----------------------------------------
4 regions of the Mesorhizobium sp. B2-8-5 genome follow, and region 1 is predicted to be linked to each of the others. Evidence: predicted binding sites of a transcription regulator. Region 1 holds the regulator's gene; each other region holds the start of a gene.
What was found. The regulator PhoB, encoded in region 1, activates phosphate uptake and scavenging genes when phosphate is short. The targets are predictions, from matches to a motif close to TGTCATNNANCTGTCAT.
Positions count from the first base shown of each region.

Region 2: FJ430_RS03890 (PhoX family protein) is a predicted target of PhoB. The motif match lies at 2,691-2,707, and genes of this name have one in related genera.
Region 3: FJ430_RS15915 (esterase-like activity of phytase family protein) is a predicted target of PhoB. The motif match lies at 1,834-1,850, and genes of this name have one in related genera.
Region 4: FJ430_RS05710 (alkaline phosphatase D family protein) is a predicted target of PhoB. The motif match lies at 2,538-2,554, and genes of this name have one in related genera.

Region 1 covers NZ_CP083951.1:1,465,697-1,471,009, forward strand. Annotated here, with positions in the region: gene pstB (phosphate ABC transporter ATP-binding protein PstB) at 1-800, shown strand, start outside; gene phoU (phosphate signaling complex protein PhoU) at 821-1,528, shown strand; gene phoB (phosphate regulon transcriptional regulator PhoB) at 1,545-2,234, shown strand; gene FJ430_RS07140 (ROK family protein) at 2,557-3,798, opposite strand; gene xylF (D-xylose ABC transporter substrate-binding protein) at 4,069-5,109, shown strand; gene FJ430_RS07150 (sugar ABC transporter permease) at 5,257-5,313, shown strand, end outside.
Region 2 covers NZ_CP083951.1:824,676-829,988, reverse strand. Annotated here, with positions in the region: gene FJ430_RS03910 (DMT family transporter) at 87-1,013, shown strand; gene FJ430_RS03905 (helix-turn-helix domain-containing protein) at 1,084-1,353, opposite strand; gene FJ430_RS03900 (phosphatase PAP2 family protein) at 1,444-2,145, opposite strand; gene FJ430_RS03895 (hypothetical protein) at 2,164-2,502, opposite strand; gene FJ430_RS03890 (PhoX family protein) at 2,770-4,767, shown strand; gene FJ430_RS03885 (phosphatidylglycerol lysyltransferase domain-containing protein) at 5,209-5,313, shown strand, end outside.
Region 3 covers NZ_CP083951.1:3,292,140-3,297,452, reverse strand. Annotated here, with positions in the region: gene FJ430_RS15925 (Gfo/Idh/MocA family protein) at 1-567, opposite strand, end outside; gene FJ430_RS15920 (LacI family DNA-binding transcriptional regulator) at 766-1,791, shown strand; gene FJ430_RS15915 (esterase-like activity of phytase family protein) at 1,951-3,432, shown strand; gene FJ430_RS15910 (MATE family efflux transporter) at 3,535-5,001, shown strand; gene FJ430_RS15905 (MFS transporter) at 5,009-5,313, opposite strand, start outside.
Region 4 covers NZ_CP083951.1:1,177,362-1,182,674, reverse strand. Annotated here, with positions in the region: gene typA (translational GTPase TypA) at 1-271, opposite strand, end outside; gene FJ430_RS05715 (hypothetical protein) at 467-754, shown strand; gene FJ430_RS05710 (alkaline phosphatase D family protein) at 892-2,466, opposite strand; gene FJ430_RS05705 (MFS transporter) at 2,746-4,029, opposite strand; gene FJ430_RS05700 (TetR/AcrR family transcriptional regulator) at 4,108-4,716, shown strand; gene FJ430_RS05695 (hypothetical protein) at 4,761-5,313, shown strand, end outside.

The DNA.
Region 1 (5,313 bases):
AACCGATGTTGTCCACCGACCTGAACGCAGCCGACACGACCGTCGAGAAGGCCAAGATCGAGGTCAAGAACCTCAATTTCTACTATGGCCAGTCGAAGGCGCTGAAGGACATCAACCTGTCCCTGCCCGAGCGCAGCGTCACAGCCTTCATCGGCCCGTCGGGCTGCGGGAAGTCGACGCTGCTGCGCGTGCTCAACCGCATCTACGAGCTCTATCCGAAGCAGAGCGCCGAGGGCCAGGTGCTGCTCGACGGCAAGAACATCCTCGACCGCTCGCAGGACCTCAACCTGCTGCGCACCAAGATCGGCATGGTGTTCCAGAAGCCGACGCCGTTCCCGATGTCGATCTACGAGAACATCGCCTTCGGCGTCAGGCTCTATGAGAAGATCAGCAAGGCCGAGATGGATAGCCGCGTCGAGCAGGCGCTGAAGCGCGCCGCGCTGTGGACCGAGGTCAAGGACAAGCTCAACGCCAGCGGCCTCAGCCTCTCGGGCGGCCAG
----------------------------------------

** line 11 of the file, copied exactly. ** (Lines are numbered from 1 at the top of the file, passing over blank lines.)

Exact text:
The DNA.